I have seen automotive companies tracking their requirements through design, build, test and delivery, an integrative tool suite is IBM's Rational. If they use RTM alone, they suffer from the need to migrate data between tools for each development phase.

For individual SW project, mainly other means might be pursued in my experience, e.g. in agile with backlog item tracking, which is supported by tools like JIRA. But the do not strictly distinguish between requirements and features.

As Thomas mentioned, the industry is a factor in RTM adoption as well as the maturity of the organization has a major impact on the acceptance of RTM.

Hi Ranmali,
Thanks for the post and touching this subject.

I being part of Engagement Management and Business Development have faced challenges and problems when we come across Change Management scenario. As you have listed many advantages with possible additional investment in terms of Efforts and Resources but to make any project successful, I am FOR this. RTM need to be in place and tracked/referred time to time to ensure there is no conflict and issue. This would to be KEY when vendors work on Fixed Bid projects.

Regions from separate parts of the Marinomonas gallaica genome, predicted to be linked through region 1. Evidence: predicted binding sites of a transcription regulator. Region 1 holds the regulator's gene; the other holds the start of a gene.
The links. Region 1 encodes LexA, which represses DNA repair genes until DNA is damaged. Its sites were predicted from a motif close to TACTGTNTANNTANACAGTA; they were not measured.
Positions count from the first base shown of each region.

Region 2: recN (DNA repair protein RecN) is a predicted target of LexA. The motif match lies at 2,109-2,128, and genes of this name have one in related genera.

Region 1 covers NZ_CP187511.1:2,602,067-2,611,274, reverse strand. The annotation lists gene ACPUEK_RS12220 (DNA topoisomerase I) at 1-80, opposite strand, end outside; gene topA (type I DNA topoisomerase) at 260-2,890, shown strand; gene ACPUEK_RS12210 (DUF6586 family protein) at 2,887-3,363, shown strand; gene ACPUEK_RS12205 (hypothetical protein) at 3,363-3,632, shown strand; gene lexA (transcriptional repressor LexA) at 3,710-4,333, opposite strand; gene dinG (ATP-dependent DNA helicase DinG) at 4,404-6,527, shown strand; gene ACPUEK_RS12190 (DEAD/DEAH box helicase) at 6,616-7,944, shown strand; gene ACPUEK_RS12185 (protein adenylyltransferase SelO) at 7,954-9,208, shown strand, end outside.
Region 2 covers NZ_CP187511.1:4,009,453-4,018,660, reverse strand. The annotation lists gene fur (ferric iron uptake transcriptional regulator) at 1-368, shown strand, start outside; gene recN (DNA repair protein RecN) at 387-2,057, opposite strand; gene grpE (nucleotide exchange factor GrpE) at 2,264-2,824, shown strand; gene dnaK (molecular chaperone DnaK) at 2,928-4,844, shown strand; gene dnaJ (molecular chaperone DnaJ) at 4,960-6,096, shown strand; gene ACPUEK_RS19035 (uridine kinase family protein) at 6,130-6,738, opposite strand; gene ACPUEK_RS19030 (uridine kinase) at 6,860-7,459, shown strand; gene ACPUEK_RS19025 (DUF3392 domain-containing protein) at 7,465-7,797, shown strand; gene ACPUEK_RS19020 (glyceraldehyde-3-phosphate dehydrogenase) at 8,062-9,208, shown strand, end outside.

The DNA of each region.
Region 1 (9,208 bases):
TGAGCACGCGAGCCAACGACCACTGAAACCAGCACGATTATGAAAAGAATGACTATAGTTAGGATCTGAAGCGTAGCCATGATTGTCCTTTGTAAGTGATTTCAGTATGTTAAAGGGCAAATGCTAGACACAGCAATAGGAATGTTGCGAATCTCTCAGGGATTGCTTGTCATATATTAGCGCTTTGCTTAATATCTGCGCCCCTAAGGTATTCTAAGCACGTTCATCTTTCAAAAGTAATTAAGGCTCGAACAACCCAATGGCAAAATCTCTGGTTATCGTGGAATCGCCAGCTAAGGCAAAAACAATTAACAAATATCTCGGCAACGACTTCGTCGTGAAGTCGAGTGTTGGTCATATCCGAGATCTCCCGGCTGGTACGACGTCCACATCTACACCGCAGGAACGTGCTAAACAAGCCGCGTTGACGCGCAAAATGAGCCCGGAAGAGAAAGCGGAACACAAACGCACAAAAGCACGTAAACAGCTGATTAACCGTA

I have seen many vendors rushing to WIN the order and start the project without established approved/accepted RTM. Many projects move into dispute because of this and which cause more delay, conflict and failure of projects.

Having RTM would benefit all parties involved.

Thomas, David and Parag, than you for your insights. I agree that the maturity of the organization also plays a big part in the acceptance of the RTM. And I have experienced the issues faced in fixed bid projects where there is lack of traceability.